Now for the part you won't like hearing - weight management is perhaps the single most effective means to help improve and maintain joint health.
Sorry, it's true, no way around that. Weight loss in obese dogs with osteoarthritis was shown to reduce lameness using both subjective and objective measurements.
Before adding anything, think about what to take away - extra pounds!
I know you hear it all the time but that's because it's true. You want to do something really great for your dog? Keep them thin! This is science talking.
I was going to go on about the findings about the effects of the commonly used supplements, such as omega-3 fatty acids, glucosamine and chondroitin, and antioxidants but you can read that for yourself. Further studies are needed and I am just happy that they're being done. Instead, I decided to leave you with just one point to take home.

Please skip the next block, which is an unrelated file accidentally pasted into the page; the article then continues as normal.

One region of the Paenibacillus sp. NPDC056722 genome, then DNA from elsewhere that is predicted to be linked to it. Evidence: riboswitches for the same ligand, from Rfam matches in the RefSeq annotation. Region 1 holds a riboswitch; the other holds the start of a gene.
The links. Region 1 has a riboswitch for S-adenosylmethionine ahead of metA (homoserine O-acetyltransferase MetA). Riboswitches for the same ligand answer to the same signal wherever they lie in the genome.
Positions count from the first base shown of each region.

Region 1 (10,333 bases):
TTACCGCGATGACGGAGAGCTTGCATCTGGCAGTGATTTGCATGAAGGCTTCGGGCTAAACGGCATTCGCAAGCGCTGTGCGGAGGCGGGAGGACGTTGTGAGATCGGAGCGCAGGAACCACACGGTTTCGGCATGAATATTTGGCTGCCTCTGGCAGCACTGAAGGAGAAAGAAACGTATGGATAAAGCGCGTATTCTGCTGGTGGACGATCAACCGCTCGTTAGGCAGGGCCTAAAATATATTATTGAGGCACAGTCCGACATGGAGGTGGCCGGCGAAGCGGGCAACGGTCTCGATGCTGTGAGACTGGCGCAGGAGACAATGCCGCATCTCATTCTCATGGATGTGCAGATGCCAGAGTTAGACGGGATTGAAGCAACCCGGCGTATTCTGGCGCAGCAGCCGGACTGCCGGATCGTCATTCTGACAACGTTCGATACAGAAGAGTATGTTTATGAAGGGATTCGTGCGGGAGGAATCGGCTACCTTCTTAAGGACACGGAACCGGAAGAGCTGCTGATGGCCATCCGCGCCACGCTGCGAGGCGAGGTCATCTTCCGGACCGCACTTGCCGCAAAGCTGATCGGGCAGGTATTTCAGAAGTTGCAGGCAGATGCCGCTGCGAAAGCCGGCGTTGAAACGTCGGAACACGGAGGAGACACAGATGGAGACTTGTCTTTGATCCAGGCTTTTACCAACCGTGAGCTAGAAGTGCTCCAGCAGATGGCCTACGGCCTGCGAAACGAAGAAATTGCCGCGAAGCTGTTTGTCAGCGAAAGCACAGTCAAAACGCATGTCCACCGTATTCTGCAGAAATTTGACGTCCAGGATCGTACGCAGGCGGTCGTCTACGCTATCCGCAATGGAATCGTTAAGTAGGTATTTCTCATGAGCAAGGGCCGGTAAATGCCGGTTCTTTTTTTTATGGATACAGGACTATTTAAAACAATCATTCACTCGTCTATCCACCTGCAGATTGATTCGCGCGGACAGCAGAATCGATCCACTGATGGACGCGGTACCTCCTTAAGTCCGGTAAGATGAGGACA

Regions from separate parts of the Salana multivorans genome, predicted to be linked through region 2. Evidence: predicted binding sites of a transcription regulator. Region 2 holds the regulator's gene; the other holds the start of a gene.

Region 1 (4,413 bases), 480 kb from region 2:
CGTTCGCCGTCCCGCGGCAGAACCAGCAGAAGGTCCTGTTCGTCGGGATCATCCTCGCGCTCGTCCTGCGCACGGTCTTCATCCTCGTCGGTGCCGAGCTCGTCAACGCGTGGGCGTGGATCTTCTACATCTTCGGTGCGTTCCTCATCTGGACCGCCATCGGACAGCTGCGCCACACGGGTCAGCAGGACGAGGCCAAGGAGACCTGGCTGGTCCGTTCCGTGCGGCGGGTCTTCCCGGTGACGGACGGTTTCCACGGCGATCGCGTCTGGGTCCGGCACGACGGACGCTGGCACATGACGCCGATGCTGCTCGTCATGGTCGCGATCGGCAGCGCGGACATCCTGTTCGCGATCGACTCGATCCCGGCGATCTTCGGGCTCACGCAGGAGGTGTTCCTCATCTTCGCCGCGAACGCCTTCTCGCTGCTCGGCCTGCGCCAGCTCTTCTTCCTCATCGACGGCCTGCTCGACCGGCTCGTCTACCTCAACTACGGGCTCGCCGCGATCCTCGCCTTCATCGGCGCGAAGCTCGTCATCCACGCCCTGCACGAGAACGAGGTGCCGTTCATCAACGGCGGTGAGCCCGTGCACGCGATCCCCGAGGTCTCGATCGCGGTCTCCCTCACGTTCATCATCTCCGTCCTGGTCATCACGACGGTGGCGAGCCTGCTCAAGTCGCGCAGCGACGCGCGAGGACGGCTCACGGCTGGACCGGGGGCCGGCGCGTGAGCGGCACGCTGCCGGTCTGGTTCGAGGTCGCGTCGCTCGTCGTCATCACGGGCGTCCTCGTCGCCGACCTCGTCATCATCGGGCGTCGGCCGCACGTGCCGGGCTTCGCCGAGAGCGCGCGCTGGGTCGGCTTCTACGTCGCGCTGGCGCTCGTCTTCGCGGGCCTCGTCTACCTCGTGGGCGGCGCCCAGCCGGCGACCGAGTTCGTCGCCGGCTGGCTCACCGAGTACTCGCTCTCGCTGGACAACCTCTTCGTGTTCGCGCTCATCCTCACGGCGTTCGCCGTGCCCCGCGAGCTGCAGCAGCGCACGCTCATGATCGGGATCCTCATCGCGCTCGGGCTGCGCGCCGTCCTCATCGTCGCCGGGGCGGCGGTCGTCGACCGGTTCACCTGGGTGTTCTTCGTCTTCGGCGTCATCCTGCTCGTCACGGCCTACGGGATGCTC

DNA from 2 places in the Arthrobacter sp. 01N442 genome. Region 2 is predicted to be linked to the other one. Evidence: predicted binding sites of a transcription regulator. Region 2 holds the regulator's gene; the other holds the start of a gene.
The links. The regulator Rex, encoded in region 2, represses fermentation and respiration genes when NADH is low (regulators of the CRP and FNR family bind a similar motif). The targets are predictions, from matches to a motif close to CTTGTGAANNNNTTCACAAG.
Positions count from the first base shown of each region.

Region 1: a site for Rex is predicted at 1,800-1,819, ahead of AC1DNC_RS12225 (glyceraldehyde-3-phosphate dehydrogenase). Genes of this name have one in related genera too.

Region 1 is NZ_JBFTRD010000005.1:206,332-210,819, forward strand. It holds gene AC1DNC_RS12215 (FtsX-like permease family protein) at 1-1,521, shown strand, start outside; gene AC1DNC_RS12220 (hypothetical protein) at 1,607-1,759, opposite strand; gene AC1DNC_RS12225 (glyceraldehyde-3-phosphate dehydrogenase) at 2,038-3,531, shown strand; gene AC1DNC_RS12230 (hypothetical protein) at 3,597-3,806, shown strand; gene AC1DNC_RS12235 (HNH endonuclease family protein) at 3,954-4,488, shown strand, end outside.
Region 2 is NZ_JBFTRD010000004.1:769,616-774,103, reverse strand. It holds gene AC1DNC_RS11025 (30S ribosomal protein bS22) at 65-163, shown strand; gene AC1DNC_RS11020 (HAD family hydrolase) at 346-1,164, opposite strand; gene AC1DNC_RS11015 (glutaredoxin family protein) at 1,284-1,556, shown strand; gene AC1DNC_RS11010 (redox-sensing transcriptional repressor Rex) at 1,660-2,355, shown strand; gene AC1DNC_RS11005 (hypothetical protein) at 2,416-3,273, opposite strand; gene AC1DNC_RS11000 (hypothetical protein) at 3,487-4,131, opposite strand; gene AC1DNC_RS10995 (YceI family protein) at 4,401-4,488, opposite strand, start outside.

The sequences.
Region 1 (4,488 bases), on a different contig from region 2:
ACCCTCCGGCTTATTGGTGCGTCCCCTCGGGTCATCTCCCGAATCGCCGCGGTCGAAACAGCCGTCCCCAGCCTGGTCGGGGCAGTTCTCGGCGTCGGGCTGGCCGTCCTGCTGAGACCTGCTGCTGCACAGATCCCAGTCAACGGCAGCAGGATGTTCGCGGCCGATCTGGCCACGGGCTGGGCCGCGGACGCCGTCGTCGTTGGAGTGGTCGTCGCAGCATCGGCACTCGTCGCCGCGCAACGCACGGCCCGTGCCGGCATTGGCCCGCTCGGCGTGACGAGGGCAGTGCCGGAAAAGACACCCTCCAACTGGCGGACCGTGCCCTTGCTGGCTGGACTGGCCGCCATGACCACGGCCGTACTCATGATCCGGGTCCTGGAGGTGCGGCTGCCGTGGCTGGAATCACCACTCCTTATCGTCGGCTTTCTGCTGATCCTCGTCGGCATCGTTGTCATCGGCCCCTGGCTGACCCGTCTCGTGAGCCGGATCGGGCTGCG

Keep your dog thin!
I know it sounds like a cliche. However, it is the best thing you can do for your dog, for so many reasons.
I'll tell you how bad the situation with obesity is. The other day our vet got all excited, because he had three patients in a row who had an optimal body score. It made him all happy. He also used the words rare occurrence.
Improvements seen with weight loss are repeatable with objective measurements.
That's it. I'm done nagging. Now you can go on and read the rest about the studies.
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Source article: Focus on Nutrition: Nutritional Management of Osteoarthritis
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